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🗳️ "California Urban Water 101"

Water Talk

Photo by freestocks / Unsplash

Hosts: Drs. Mallika Nocco, Faith Kearns & Sam Sandoval
Guest: Dr. Erik Porse | Researcher | Sacramento State University & UCLA Institute of the Environment
Category: 🗳️ Policy

Podcast’s Essential Bites:

[5:33] “The 21st century has […] been labeled the urbanized century. It was the first time that we crossed the threshold that the majority of humans across the planet are living in these more urbanized areas. […] But because of that, [cities] have a special importance […] in their role of promoting 21st century goals for sustainability, climate resilience, and adapting to the future that we hold. And so anything from resource constraints to rethinking how cities are created, transitioning to future technologies, [is] seen as this place of great hope and opportunity, but also a place where you have a lot of work to do. And I think that urban water is a really important component of that, because it's one of the lifeline critical infrastructures.”

[6:48] “Within urban water management, you have some core sectors that have been around for a long time, but are taken on again [with] renewed importance […] because of this growth. [First is] drinking water supply. So how we bring drinking water into cities and make sure it's treated. [Then] we have wastewater management. So wastewater is collected after we use water, it flows through the collection systems to the treatment plants, and then we treat it there to standards that we can discharge it into the environment, or increasingly try to reuse it in our cities […]. Stormwater management is the third sector and stormwater management […] takes in all the water that's falling during precipitation events and makes sure it doesn't flood our streets. […] And then finally, water is an integral part of recreational opportunities that are in cities and around cities. And so [keeping] watersheds and aquatic habitat and recreational opportunities for the folks who live in cities [is] important.”

[9:46] “The 21st century is about figuring out how to use the Clean Water Act effectively, but also transition to the new technological opportunities we have. And one of the big things we have to do for the 21st century [is] really a transition away from our past views that did not link up stormwater and wastewater, and water supply all effectively. And that's what's broadly termed […] the one water movement within cities. We want to think about how to manage these things all holistically. […] It's very important, but we haven't quite figured out how to do it yet. And so that's really the challenge moving forward for the 21st century.”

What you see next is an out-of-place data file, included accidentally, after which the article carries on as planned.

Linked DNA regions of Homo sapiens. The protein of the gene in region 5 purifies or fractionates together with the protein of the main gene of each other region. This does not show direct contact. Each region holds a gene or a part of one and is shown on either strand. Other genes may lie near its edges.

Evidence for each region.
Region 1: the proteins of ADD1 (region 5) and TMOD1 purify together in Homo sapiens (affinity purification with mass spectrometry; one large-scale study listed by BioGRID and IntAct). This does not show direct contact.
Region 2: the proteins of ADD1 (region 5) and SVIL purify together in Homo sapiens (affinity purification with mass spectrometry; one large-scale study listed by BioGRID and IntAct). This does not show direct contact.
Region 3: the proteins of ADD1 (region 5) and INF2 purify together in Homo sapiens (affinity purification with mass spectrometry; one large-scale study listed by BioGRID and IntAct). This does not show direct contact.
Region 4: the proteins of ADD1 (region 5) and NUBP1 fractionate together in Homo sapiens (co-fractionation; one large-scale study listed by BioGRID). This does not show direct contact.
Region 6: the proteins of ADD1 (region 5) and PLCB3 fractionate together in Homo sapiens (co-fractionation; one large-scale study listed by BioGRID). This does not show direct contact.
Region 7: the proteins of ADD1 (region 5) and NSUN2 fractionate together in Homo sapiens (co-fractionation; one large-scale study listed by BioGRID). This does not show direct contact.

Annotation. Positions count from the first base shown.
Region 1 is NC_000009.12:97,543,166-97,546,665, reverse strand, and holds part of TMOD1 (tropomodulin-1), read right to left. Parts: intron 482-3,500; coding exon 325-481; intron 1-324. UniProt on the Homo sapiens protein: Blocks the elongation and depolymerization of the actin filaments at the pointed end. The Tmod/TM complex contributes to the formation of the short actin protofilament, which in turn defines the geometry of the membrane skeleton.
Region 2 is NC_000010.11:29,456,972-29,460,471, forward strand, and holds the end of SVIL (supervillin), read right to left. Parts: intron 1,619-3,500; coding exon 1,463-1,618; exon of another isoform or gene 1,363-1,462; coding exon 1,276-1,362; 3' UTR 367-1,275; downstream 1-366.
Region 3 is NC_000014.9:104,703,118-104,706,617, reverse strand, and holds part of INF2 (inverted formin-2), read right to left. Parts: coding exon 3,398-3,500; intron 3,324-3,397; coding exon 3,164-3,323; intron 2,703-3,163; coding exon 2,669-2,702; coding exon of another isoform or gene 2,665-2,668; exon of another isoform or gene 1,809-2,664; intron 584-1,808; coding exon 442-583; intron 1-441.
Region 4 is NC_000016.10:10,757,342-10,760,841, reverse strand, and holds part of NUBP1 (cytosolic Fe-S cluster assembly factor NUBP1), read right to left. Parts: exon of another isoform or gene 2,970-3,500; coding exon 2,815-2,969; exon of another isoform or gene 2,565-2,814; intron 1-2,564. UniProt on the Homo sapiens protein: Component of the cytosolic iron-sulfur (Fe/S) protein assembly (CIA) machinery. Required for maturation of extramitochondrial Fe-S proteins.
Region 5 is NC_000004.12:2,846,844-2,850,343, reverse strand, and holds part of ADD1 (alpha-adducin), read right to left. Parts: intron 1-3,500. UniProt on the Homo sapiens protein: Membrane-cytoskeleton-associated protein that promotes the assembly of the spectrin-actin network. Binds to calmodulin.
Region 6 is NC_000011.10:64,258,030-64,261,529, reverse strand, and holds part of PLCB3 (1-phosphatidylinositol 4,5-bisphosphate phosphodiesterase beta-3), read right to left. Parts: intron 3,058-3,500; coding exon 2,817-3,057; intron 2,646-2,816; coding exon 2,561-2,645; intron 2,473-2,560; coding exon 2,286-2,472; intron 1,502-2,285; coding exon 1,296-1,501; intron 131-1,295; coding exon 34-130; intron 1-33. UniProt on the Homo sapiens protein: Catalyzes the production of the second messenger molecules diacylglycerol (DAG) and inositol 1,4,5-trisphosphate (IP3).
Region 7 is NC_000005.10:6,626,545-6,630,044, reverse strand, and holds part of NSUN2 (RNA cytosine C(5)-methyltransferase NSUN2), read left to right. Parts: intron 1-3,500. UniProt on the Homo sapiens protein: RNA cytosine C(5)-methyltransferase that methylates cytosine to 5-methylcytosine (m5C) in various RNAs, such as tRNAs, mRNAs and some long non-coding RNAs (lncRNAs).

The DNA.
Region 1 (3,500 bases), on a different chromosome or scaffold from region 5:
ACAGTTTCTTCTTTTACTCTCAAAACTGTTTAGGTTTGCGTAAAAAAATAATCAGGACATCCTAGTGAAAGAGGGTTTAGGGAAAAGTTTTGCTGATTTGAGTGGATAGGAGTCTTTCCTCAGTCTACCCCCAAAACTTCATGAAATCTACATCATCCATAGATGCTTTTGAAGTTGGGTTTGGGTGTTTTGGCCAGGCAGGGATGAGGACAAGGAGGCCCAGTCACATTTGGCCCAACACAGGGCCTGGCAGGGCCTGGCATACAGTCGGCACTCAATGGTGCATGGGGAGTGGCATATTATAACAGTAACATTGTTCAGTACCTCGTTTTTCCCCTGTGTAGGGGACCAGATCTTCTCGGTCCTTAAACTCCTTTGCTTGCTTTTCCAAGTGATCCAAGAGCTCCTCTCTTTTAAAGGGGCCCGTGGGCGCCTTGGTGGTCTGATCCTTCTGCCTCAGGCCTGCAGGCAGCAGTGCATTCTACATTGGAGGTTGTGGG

[25:02] “A lot of places throughout Southern California, [like] Orange County [have] been investing in alternative sources for a long time. The Orange County Water District […] is a fantastic example of […] early investments in recycled water for groundwater recharge and what they call indirect potable reuse.”

[25:39] “Another thing that Los Angeles in particular did or especially did invest in is large scale stormwater capture facilities. So over the past […] decades Los Angeles has captured on average about 200,000 acre feet annually, […] called stormwater capture. And this serves to recharge the groundwater basins that are underneath, which serve as a key water supply, one of the original water supplies for that region.”

[30:05] “There's a pilot plant that links the Metropolitan Water District with the LA County Sanitation District. LA County Sanitation District runs an enormous wastewater treatment plant that's […] downstream […] and they have been working with Metropolitan to implement large scale plants for reuse that would essentially move water up through the basin and introduce recycled water for indirect uses. And at some point in the future, when [it] is available as an option from a regulatory standpoint, [we will] be able to use it for direct potable reuse. It's a really fascinating example of how institutions will evolve.”

Rating: 💧💧💧

🎙️ Full Episode: Apple | Spotify
🕰️ 45 min | 🗓️ 04/30/2021
✅ Time saved: 43 min

Additional Links:
Orange County Water District: Water reuse